- Many climate-scenario models commonly used in financial services are significantly underestimating the risks of temperature rises, and consequently many financial institutions are grossly underestimating the risks of climate change to their portfolios.
- 2023 is on target to become the hottest year on record, with a slew of extreme weather events across the globe.
Key stewardship considerations for investors
- Immediate, robust, escalation is the only logical response for diversified investors.
- The focus of all climate related engagements must be absolute emissions reduction with little to no reliance on nature based offsets and divestments.
- Clear escalation pathways to board level should exist for fossil fuel companies that are not on track and have no credible plan to meet 2030 targets.
Three climate processes we need to be watching
1. Ocean overturning circulation
The warming of oceans has been relentless for decades, with some of the most recent observations of reduction of sea-ice extent and extreme ocean temperatures so unprecedented (38.4°C ocean temperature off the coast of Florida) that they are yet to be scientifically explained.
Monthly mean ocean surface temperature in the North Atlantic modelled by 40 most recent climate models with a temperature outcome of ~2.5-2.7°C in 2100. The recorded temperature in July 2023 is outside of the 5th-95th percentile range across all the models. Image credit: Zeke Hausfather, theclimatebrink (link)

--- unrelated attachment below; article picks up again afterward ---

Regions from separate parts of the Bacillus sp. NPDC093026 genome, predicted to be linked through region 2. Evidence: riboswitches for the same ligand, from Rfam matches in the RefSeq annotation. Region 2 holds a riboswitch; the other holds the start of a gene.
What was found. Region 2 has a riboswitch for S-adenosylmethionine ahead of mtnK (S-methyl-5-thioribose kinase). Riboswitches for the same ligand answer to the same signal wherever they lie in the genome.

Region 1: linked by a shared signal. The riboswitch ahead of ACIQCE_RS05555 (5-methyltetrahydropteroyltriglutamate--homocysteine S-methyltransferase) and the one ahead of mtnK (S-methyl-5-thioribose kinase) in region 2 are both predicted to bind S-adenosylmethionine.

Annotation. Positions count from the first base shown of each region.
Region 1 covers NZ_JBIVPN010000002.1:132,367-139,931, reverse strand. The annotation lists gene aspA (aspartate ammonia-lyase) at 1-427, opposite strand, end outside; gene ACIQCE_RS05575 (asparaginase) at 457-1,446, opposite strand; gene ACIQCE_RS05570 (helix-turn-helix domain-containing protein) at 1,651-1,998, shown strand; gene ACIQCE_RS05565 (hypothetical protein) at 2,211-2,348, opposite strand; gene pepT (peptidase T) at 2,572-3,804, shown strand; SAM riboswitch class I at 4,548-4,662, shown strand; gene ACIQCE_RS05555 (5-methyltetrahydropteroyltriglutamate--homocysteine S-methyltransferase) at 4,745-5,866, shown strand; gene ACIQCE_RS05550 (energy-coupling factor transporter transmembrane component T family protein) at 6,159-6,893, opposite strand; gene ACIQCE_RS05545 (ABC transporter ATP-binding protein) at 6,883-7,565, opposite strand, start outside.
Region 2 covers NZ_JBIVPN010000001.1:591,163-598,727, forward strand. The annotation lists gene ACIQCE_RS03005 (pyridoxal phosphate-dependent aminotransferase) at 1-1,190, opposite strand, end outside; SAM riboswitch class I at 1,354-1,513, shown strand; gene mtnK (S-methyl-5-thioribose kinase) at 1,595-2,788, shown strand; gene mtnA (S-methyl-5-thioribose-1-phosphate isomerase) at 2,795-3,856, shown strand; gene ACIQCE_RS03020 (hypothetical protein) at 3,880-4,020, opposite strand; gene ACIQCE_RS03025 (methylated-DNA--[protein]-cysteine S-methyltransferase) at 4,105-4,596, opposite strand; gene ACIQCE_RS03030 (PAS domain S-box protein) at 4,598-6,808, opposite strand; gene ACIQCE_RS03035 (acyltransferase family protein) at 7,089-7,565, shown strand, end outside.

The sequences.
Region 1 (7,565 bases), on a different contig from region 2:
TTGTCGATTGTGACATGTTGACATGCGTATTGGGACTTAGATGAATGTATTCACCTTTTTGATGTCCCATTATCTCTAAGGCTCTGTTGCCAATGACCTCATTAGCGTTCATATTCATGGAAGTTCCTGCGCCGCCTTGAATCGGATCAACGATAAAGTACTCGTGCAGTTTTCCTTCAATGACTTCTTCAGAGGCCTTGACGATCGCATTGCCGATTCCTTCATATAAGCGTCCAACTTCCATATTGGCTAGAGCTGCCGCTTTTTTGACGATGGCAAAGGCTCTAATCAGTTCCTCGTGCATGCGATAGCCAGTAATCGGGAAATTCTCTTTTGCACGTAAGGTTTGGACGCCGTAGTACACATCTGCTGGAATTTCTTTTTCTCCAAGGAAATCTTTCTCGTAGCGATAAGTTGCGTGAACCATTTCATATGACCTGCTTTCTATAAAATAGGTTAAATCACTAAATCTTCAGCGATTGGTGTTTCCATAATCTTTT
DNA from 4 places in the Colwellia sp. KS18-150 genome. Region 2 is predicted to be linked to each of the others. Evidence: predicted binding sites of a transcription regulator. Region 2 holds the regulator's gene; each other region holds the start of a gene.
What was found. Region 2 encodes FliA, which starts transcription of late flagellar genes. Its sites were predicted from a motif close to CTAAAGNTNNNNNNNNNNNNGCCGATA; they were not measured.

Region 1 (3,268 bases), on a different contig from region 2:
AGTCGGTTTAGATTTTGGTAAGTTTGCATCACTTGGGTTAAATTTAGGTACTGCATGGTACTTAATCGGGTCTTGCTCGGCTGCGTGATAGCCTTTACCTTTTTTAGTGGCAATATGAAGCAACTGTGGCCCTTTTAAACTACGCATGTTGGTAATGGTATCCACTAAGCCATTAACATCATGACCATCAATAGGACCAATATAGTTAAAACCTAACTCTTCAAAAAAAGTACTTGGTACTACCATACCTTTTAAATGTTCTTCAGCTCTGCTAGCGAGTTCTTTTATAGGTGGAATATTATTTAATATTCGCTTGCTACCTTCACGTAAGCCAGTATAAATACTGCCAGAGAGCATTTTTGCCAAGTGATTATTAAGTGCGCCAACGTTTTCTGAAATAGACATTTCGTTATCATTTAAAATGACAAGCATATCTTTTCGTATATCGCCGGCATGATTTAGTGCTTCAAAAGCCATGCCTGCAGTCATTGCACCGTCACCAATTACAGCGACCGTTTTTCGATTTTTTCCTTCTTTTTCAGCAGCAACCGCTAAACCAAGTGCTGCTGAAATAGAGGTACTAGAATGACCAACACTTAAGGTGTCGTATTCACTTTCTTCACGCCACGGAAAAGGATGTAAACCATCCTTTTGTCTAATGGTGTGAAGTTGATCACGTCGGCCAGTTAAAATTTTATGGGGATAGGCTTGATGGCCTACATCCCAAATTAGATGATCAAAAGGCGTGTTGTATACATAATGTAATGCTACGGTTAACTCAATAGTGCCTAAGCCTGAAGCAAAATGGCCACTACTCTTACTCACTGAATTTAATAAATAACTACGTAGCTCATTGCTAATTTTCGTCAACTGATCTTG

However, the consequences of any single, extreme event are dwarfed by those of the fundamental changes occuring in ocean processes. There is increasing evidence that the global ocean conveyor belt, a constantly moving system of deep ocean water around the globe, is changing in response to climate change. The Southern ocean system (Southern Ocean overturning circulation) around Antarctica has weakened by 40% since 1991 and is forecast to weaken by another 40% by 2050. The Atlantic Ocean system (Atlantic Meridional Overturning Circulation, AMOC) has also weakened over the last century, and is modelled to weaken further, reaching a tipping point around 2050 (95% uncertainty range 2025-2095), which would see a collapse of this system.,
A parcel of water takes between 500 and 2000 years to complete a trip around the earth. Image credit: National Geographic/Mary Crooks